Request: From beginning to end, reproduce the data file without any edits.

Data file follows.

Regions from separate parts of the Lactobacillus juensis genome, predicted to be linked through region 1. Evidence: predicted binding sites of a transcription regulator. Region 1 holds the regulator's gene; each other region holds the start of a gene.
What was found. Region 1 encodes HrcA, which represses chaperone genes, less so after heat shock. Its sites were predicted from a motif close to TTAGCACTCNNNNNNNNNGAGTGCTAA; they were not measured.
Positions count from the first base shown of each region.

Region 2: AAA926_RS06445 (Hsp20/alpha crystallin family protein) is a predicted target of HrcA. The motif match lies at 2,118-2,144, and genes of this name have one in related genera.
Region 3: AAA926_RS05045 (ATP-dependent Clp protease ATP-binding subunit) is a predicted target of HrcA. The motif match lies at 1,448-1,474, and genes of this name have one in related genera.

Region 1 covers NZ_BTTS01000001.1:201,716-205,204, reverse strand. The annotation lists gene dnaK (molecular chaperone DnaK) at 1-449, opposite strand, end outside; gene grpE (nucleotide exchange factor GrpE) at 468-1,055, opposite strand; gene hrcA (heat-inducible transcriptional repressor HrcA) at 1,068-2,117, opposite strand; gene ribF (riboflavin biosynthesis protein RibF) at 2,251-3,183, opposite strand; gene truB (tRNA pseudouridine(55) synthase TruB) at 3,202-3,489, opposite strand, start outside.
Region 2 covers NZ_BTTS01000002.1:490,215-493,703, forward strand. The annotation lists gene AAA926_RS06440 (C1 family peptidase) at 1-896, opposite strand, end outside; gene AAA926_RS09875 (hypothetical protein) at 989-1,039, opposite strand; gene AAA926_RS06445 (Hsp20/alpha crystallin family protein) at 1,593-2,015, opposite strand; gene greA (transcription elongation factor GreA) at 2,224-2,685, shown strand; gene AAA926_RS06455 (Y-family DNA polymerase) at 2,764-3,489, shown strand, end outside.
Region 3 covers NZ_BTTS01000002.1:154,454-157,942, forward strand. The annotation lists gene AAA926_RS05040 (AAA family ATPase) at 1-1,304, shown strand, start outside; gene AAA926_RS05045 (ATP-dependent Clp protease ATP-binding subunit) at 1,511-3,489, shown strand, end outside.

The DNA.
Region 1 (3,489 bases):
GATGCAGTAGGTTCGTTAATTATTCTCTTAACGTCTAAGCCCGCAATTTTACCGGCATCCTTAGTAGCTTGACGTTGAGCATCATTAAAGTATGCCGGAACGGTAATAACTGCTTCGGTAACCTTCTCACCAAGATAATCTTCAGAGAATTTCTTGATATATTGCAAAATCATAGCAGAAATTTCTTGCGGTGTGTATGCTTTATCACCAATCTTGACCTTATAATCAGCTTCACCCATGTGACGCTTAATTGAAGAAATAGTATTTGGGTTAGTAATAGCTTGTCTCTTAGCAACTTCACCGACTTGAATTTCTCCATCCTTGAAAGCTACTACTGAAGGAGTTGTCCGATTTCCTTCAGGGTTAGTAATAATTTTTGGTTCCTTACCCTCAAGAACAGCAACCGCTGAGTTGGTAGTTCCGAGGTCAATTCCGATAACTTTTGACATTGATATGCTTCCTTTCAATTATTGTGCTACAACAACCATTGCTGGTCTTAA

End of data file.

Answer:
Regions from separate parts of the Lactobacillus juensis genome, predicted to be linked through region 1. Evidence: predicted binding sites of a transcription regulator. Region 1 holds the regulator's gene; each other region holds the start of a gene.
What was found. Region 1 encodes HrcA, which represses chaperone genes, less so after heat shock. Its sites were predicted from a motif close to TTAGCACTCNNNNNNNNNGAGTGCTAA; they were not measured.
Positions count from the first base shown of each region.

Region 2: AAA926_RS06445 (Hsp20/alpha crystallin family protein) is a predicted target of HrcA. The motif match lies at 2,118-2,144, and genes of this name have one in related genera.
Region 3: AAA926_RS05045 (ATP-dependent Clp protease ATP-binding subunit) is a predicted target of HrcA. The motif match lies at 1,448-1,474, and genes of this name have one in related genera.

Region 1 covers NZ_BTTS01000001.1:201,716-205,204, reverse strand. The annotation lists gene dnaK (molecular chaperone DnaK) at 1-449, opposite strand, end outside; gene grpE (nucleotide exchange factor GrpE) at 468-1,055, opposite strand; gene hrcA (heat-inducible transcriptional repressor HrcA) at 1,068-2,117, opposite strand; gene ribF (riboflavin biosynthesis protein RibF) at 2,251-3,183, opposite strand; gene truB (tRNA pseudouridine(55) synthase TruB) at 3,202-3,489, opposite strand, start outside.
Region 2 covers NZ_BTTS01000002.1:490,215-493,703, forward strand. The annotation lists gene AAA926_RS06440 (C1 family peptidase) at 1-896, opposite strand, end outside; gene AAA926_RS09875 (hypothetical protein) at 989-1,039, opposite strand; gene AAA926_RS06445 (Hsp20/alpha crystallin family protein) at 1,593-2,015, opposite strand; gene greA (transcription elongation factor GreA) at 2,224-2,685, shown strand; gene AAA926_RS06455 (Y-family DNA polymerase) at 2,764-3,489, shown strand, end outside.
Region 3 covers NZ_BTTS01000002.1:154,454-157,942, forward strand. The annotation lists gene AAA926_RS05040 (AAA family ATPase) at 1-1,304, shown strand, start outside; gene AAA926_RS05045 (ATP-dependent Clp protease ATP-binding subunit) at 1,511-3,489, shown strand, end outside.

The DNA.
Region 1 (3,489 bases):
GATGCAGTAGGTTCGTTAATTATTCTCTTAACGTCTAAGCCCGCAATTTTACCGGCATCCTTAGTAGCTTGACGTTGAGCATCATTAAAGTATGCCGGAACGGTAATAACTGCTTCGGTAACCTTCTCACCAAGATAATCTTCAGAGAATTTCTTGATATATTGCAAAATCATAGCAGAAATTTCTTGCGGTGTGTATGCTTTATCACCAATCTTGACCTTATAATCAGCTTCACCCATGTGACGCTTAATTGAAGAAATAGTATTTGGGTTAGTAATAGCTTGTCTCTTAGCAACTTCACCGACTTGAATTTCTCCATCCTTGAAAGCTACTACTGAAGGAGTTGTCCGATTTCCTTCAGGGTTAGTAATAATTTTTGGTTCCTTACCCTCAAGAACAGCAACCGCTGAGTTGGTAGTTCCGAGGTCAATTCCGATAACTTTTGACATTGATATGCTTCCTTTCAATTATTGTGCTACAACAACCATTGCTGGTCTTAA